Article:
Whether goods or services are related is a central issue in the likelihood of confusion analysis. We have discussed before that it is the relatedness of the goods or services at issue, not international class numbers, that matter. We have also discussed that as searchers, we should try to cast as wide a net as is reasonable in order to uncover any potential issues. Unless there is a knockout, more often than not a search will reveal multiple marks that share elements and are in the relatedness realm. If you are using BOB, you will know this is the case by the yellow coloring of the search results. And yesterday we learned in the John M. Veleno v. Sheen S. Todd case that relatedness is not determined by general terms.
When reviewing search results to determine if goods or services are related, here are five questions to keep in mind:
- Are the goods sold in the same retail channels? In other words, are the goods sold in the same stores or on the same websites. If they are, then the goods are probably related.
- Are the goods actual complimentary goods like razors and razor blades, or do the goods just happen to be used together like a jacket and bicycles? If only a casual relationship exists between the goods, then they are probably unrelated.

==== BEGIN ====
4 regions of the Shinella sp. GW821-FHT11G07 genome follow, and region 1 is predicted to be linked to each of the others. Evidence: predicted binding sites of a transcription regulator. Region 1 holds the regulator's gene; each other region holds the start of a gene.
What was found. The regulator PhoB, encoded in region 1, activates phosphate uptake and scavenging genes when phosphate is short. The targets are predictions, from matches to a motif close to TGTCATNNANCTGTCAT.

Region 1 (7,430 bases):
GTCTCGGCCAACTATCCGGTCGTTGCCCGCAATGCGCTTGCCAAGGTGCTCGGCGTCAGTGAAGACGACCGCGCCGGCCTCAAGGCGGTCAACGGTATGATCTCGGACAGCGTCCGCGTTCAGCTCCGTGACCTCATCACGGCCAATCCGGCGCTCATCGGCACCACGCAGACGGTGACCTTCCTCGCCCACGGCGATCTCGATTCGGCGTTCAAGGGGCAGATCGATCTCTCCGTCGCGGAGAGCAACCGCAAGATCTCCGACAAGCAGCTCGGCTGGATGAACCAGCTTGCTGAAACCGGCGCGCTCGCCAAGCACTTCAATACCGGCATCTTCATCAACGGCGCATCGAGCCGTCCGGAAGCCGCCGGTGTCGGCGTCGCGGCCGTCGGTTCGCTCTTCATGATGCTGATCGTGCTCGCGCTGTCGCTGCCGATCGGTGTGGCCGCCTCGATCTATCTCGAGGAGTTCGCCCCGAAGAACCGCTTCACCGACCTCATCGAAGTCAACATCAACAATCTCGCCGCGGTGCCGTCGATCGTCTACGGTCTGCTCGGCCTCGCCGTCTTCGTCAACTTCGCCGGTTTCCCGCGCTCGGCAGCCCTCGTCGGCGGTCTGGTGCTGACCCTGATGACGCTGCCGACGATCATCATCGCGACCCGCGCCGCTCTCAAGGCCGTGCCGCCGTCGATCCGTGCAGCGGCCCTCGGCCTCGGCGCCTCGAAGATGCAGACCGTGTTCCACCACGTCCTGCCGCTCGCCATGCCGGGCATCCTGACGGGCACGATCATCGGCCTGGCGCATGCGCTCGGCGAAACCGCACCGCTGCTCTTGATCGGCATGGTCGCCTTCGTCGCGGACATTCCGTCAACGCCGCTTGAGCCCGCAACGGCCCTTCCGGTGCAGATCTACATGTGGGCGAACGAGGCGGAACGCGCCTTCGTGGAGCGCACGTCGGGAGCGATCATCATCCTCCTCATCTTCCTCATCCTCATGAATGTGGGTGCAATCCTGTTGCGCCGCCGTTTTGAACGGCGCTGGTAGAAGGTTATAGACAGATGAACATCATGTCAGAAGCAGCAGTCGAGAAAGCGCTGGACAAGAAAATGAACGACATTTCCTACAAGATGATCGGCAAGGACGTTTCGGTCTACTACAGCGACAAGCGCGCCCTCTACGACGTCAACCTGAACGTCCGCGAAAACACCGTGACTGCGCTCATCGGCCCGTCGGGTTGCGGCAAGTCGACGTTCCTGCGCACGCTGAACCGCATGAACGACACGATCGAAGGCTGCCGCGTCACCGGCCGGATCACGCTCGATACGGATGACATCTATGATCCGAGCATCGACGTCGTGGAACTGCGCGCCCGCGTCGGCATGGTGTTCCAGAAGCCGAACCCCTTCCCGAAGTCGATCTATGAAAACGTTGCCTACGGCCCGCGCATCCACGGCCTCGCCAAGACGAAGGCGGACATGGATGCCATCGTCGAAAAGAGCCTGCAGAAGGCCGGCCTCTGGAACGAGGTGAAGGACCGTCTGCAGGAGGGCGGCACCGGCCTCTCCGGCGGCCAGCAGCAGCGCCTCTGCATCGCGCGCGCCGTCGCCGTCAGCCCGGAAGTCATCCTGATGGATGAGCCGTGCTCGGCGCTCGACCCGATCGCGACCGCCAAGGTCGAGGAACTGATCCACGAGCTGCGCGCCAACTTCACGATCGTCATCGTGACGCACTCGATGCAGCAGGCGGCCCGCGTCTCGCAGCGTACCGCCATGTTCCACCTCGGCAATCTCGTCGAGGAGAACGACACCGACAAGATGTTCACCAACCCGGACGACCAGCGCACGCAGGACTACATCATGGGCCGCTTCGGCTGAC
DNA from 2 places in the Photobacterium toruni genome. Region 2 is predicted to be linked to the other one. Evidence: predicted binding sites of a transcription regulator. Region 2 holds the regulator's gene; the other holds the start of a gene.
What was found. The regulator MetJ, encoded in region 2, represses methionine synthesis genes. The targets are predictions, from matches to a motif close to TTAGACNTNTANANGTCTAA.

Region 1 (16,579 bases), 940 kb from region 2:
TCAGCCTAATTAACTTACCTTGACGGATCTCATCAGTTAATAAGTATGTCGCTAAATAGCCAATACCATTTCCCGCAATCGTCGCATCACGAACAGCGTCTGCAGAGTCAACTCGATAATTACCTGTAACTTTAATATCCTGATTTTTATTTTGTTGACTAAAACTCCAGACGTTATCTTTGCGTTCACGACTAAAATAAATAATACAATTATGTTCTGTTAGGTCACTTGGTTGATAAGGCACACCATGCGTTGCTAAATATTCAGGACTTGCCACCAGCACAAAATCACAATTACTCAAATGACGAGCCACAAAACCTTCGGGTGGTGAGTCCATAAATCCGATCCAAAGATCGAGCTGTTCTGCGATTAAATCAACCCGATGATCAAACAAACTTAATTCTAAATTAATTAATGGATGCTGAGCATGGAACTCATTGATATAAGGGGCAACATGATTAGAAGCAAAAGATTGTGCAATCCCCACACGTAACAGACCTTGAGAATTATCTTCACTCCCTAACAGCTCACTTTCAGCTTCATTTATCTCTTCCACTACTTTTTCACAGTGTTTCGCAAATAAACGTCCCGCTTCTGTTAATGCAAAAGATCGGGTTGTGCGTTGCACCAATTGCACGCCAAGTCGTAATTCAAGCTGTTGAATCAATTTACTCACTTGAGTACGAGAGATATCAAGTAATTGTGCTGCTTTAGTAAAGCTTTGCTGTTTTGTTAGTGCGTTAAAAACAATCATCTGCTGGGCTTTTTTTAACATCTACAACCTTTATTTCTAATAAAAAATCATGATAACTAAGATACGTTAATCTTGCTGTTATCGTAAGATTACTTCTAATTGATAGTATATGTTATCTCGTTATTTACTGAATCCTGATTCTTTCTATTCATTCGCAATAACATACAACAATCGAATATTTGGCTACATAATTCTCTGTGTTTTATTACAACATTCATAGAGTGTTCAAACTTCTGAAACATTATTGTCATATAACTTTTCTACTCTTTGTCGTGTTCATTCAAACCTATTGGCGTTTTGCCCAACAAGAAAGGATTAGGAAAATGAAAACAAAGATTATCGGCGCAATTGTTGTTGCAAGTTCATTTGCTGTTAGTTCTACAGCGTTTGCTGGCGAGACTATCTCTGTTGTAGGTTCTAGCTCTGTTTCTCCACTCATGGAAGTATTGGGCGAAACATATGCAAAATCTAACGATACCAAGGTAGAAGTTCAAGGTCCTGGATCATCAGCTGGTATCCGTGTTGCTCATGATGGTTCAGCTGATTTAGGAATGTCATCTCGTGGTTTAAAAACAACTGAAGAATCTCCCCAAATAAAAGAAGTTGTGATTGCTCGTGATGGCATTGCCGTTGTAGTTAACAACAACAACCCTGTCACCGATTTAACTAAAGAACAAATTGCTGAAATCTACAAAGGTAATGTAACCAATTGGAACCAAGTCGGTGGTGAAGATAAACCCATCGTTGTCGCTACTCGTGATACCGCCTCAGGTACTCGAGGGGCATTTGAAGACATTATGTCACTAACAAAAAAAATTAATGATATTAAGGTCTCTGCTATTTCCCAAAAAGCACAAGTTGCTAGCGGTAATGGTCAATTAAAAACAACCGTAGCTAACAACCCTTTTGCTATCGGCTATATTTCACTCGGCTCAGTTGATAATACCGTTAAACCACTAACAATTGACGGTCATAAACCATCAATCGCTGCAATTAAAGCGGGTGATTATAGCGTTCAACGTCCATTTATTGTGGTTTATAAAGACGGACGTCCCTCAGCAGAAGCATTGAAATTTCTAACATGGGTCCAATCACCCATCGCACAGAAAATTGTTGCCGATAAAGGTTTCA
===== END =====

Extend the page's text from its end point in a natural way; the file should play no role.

- Are the goods or services advertised together? If the goods or services are advertised together, then they are probably related.
- Are the goods used in the performance of a service? If they are, then the goods and services at issue are probably related.
- Are others in the relevant industry offering both types of goods or services? For example, is it common for a restaurant to sell hotdogs and make its own ice cream? If the practice of doing both is common, then the goods or services at issue are probably related.
Sometimes reviewing search results will require a little more digging. But remembering these questions as you review the results will help you identify the results that deserve a little more attention.